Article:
The GCNMG recommends using a torch with a minimum brightness equivalent to 500,000 candlepower (cp). This is an obsolete brightness unit or brightness measurement and has no recognised conversion to a current standard measure - Lumens (lm). Experimentation by Dryad Ecology proved that a torch that delivered 1,000,000 candlepower penetrated murky water less effectively than an LED torch rated at 200 lumens. Dryad Ecology now use a torch with variable power from 5 - 210 - 500 - 1500 - 3600 lumens. This exceeds the requirements of Natural England and allows the user to avoid potentially causing distress to newts by using the lowest power necessary to be able to see into water of differing clarity, and even the lower setting of 210 lumens exceeds the NE requirement of brightness. Torch searching can be affected by the activity of bottle trapping as discussed below.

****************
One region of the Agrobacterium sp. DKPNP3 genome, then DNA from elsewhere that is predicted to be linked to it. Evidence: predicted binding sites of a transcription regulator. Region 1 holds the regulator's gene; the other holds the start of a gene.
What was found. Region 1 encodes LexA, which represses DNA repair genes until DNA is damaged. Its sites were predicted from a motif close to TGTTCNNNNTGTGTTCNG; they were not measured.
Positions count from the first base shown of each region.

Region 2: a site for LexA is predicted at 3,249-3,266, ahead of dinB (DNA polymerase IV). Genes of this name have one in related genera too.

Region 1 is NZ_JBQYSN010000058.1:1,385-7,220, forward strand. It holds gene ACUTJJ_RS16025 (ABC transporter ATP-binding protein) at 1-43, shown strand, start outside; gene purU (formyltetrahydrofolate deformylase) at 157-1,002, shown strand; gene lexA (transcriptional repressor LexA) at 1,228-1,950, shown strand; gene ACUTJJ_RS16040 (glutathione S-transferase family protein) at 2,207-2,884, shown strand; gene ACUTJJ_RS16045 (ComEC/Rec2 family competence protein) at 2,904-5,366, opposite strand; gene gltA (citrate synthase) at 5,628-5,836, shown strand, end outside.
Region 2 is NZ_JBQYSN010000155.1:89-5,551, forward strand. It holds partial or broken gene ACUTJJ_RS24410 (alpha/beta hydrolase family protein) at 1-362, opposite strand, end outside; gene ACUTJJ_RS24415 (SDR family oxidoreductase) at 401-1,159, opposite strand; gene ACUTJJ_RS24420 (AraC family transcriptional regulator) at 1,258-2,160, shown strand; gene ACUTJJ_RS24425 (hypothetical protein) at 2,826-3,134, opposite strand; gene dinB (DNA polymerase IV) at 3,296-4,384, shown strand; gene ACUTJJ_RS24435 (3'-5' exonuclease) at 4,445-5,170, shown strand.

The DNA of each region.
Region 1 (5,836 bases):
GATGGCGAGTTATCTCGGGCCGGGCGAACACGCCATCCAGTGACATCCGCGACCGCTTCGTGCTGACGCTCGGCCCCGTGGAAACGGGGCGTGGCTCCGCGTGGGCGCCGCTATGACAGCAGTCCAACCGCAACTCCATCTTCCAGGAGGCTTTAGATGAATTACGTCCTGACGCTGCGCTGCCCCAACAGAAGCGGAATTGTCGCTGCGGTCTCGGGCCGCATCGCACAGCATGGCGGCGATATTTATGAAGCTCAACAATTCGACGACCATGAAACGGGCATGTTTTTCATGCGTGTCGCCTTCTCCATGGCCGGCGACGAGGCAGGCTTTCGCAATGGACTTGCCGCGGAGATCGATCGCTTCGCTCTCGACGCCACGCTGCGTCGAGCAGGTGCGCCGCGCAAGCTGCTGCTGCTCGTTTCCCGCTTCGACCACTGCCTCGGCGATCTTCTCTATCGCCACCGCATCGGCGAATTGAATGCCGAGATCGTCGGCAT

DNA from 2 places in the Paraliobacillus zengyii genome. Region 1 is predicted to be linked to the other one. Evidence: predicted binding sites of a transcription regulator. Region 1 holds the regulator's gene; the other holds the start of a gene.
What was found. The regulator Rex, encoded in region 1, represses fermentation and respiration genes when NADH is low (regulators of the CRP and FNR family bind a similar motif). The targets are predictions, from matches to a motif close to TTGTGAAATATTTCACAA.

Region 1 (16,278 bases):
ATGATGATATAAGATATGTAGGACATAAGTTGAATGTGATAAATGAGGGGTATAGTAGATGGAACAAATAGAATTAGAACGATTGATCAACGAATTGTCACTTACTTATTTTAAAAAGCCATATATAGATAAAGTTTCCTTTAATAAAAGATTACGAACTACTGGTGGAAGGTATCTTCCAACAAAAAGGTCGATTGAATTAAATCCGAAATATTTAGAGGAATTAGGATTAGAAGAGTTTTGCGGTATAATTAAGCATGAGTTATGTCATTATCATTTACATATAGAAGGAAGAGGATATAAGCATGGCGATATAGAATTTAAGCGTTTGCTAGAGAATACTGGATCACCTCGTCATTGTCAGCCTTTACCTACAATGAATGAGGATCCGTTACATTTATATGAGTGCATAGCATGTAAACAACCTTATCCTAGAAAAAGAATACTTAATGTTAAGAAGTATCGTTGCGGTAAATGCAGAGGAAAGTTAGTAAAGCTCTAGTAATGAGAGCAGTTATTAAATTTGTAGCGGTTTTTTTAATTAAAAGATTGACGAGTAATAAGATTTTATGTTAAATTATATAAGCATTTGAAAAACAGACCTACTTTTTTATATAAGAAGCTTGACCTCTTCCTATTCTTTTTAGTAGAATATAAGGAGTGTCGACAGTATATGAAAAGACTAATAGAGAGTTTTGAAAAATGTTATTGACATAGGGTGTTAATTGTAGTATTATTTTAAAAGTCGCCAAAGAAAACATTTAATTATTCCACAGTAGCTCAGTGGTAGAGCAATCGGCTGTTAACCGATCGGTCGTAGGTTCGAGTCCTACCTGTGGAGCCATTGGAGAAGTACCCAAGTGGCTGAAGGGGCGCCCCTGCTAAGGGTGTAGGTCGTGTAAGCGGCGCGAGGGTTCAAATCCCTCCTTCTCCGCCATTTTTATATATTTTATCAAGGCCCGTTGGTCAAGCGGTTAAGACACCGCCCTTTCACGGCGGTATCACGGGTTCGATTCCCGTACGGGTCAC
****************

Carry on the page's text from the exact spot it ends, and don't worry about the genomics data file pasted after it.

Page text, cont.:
Other consultancies normally optimise their time on site by doing their bottle trap installation just before dusk and waiting until dark before doing their torch search. Using standard bottle traps mounted on canes pushed into the bottom of the pond near to the margin normally requires entering the pond to install the traps. This can disturb sediment and make the subsequent torch survey difficult to the point that it may be invalid as Natural England ask for an assessment of turbidity on their licence application form. If the turbidity created by the surveyors is too great then Natural England will raise the issue as a reason why the data may not be secure enough to determine an acceptable survey has been done.